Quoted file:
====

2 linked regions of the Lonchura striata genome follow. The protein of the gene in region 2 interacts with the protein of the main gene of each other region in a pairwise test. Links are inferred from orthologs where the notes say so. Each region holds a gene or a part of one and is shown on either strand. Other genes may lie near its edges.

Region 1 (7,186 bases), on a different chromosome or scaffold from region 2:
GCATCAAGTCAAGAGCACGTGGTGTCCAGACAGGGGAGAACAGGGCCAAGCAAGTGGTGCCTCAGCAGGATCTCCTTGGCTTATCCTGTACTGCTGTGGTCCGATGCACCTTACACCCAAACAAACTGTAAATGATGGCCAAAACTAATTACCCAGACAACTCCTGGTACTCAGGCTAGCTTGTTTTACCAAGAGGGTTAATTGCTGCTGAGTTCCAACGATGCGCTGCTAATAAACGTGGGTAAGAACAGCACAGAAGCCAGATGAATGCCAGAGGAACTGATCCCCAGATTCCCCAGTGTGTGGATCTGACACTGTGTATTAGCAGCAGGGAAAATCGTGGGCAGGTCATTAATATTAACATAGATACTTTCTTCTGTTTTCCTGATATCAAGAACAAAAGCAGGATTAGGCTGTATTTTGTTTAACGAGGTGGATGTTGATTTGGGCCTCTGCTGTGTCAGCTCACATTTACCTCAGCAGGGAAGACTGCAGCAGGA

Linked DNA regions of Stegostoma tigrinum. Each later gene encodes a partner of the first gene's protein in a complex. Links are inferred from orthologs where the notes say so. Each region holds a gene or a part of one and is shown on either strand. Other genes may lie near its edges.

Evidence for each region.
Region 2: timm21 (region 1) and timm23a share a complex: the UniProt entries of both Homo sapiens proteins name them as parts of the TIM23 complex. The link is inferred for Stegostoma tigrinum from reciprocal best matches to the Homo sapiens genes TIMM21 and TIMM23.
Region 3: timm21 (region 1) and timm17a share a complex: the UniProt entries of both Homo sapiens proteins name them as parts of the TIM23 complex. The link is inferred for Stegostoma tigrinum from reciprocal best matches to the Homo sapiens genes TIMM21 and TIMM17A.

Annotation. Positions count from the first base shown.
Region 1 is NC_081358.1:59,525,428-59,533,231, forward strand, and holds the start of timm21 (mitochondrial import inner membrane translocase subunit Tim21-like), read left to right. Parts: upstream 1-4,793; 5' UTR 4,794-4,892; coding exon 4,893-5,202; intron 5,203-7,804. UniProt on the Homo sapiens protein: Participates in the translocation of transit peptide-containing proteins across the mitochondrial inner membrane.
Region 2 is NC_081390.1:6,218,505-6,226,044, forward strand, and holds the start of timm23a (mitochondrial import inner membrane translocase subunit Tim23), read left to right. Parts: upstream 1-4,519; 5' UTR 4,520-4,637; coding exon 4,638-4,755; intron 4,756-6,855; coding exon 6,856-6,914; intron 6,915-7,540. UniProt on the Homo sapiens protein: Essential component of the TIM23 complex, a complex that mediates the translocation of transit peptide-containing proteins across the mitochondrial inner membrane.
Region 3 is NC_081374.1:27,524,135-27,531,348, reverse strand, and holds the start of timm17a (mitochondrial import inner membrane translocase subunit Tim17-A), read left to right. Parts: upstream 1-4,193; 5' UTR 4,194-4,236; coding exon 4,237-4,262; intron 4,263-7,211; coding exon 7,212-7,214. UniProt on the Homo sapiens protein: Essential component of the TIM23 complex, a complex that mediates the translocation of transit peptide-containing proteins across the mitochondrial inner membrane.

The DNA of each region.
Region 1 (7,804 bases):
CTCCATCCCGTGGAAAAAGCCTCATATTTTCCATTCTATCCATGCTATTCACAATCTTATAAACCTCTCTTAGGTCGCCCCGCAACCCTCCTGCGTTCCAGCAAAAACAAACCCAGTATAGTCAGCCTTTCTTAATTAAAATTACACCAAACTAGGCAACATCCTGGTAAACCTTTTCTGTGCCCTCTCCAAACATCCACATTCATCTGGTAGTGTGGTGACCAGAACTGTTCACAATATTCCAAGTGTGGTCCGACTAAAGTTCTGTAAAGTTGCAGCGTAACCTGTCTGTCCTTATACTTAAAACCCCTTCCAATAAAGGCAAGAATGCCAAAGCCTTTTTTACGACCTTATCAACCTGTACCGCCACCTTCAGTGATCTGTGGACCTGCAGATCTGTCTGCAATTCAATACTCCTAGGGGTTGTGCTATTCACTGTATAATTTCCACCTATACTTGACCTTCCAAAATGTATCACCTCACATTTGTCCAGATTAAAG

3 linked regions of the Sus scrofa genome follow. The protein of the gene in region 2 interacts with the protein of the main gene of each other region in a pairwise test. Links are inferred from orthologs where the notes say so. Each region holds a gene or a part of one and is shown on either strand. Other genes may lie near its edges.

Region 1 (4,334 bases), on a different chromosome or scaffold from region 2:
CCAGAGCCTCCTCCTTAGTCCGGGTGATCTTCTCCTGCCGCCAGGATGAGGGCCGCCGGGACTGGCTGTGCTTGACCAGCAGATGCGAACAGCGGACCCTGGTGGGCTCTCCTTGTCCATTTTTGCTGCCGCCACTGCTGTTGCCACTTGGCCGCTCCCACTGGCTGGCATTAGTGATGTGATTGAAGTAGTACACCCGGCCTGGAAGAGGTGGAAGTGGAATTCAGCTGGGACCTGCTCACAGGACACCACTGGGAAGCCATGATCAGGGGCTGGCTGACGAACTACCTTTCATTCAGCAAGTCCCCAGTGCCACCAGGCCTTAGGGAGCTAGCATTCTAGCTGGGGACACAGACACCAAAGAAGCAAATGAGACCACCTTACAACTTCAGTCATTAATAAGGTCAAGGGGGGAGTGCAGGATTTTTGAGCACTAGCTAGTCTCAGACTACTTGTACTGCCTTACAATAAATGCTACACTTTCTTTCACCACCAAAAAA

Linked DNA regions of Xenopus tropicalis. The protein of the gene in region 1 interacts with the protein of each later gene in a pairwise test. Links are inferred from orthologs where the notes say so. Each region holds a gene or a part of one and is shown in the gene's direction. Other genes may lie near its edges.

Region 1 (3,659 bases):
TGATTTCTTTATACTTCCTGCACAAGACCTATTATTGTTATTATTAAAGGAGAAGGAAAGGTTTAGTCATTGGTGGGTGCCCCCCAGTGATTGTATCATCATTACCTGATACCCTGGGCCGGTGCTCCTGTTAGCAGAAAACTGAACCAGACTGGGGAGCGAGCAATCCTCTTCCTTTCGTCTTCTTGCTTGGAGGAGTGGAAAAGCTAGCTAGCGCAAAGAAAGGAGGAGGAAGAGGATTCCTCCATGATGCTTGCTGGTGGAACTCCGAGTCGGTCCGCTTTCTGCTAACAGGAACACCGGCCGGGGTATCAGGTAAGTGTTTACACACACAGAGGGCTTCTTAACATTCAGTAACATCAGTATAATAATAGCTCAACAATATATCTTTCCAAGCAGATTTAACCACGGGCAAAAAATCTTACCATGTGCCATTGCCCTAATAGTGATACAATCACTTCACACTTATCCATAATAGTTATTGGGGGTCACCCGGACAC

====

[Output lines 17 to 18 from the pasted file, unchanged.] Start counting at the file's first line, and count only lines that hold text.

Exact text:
CCAGAGCCTCCTCCTTAGTCCGGGTGATCTTCTCCTGCCGCCAGGATGAGGGCCGCCGGGACTGGCTGTGCTTGACCAGCAGATGCGAACAGCGGACCCTGGTGGGCTCTCCTTGTCCATTTTTGCTGCCGCCACTGCTGTTGCCACTTGGCCGCTCCCACTGGCTGGCATTAGTGATGTGATTGAAGTAGTACACCCGGCCTGGAAGAGGTGGAAGTGGAATTCAGCTGGGACCTGCTCACAGGACACCACTGGGAAGCCATGATCAGGGGCTGGCTGACGAACTACCTTTCATTCAGCAAGTCCCCAGTGCCACCAGGCCTTAGGGAGCTAGCATTCTAGCTGGGGACACAGACACCAAAGAAGCAAATGAGACCACCTTACAACTTCAGTCATTAATAAGGTCAAGGGGGGAGTGCAGGATTTTTGAGCACTAGCTAGTCTCAGACTACTTGTACTGCCTTACAATAAATGCTACACTTTCTTTCACCACCAAAAAA

Linked DNA regions of Xenopus tropicalis. The protein of the gene in region 1 interacts with the protein of each later gene in a pairwise test. Links are inferred from orthologs where the notes say so. Each region holds a gene or a part of one and is shown in the gene's direction. Other genes may lie near its edges.